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Saturday, July 13, 2024
HomeNewsLocal newsBill Would Make 'Honest Women' of Wives Who Didn’t Change Last Names...

Bill Would Make ‘Honest Women’ of Wives Who Didn’t Change Last Names to Follow Antiquated Law

Sen. Alma Francis Heyliger introduced the bill to make it lawful for a woman to keep her maiden name after marrying. (Photo by Chaunte Herbert, Legislature of the Virgin Islands)

Delegate Stacey Plaskett, like some other women in the Virgin Islands, is breaking the law, but she has little chance of being prosecuted.

Sen. Alma Francis Heyliger testified at the Rules and Judiciary Committee Friday that, by law, when a woman marries in the U.S. Virgin Islands, she must take the surname of her husband. Heyliger said the law is 100 years old and “antiquated.” She pointed out that many women, including the vice president of the United States, Kamala Harris, have chosen not to take the name of their husband.

Heyliger is sponsoring a bill amending the old law and giving a newly married couple options as far as names go.

Sen. Steven Payne said he understood the intention of the proposed bill but it still had him struggling with his “old school attitude.” He said he and his brothers all had the name of his father. He added he worried if children did not share the name of the father, it would tempt fathers, who were already on the line, to avoid the responsibilities they had to their children.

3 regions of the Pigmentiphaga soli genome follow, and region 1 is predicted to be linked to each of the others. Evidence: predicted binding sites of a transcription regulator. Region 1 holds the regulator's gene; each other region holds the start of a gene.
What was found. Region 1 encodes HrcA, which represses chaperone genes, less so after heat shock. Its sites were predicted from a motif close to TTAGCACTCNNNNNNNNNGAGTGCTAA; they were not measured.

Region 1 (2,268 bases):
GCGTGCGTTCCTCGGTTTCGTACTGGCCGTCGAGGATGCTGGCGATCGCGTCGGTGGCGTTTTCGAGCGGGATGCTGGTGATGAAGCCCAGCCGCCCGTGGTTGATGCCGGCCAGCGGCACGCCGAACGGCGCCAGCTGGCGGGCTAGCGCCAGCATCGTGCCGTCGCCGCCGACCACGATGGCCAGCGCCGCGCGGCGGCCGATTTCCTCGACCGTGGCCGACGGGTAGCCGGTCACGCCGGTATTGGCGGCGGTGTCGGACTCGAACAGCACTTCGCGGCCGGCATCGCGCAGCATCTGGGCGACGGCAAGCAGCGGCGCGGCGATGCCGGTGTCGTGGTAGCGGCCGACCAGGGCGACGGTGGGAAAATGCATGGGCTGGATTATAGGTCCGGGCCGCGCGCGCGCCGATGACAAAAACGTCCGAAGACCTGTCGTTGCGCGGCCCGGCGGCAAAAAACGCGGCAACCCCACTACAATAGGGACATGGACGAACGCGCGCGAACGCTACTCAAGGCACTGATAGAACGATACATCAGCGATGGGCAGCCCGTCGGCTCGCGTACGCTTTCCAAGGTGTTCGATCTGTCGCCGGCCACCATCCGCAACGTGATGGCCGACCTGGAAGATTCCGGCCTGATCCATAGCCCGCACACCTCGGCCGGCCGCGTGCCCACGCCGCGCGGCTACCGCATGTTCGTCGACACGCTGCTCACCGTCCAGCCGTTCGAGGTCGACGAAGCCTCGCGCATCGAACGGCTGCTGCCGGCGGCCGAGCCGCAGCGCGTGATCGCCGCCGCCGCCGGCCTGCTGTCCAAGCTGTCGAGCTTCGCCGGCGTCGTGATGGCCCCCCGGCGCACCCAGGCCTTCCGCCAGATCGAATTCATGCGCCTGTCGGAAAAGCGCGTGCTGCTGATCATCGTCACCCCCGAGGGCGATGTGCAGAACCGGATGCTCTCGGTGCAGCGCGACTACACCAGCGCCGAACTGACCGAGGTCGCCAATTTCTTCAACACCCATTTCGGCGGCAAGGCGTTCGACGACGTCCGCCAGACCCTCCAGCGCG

Other senators had questions about definitions in the bill such as those for husband and wife. It was mentioned that maybe the whole section should just be removed. In the end, the bill was held in the committee for further discussion.

Another bill sponsored by Heyliger was given a favorable vote by the committee and forwarded to the full body.

This bill related to estates of people who died and would allow payment of some debts without survivors first going through probate court. Probate proceedings in the territory are often lengthy and expensive.

Heyliger said the bill would increase the limit of debt a debtor must pay the survivors of a decedent from $5,000 to $10,000.

She said this would allow families where money was low to bury their loved ones with “dignity.” She said she had experiences where she had to help others with burial expenses. She said she had seen instances where families had gotten close to blows over who was going to pay the funeral expenses.

Also moving forward from the committee with a favorable recommendation was a measure enacting the Uniform Electronic Legal Material Act, “to provide for the management of electronic legal information in a manner that guarantees the trustworthiness of and continuing access to important governmental legal material.” Sen. Novelle Francis said the measure “speaks to the modernization” of the court system and was “timely.”

An Act concerning the payment of fuel taxes to the Bureau of Internal Revenue was also passed quickly and forwarded to the full body.

Sen. Milton Potter said the act has received consideration in other committees, was not controversial, and would give officials an accurate account of what gasoline was imported into the territory and the amount it should be taxed.

Potter chaired the meeting. Attending were Sens. Kenneth Gittens, Francis, Donna Frett-Gregory, Payne, Franklin Johnson, Heyliger, Carla Joseph, and Genevieve Whitaker.

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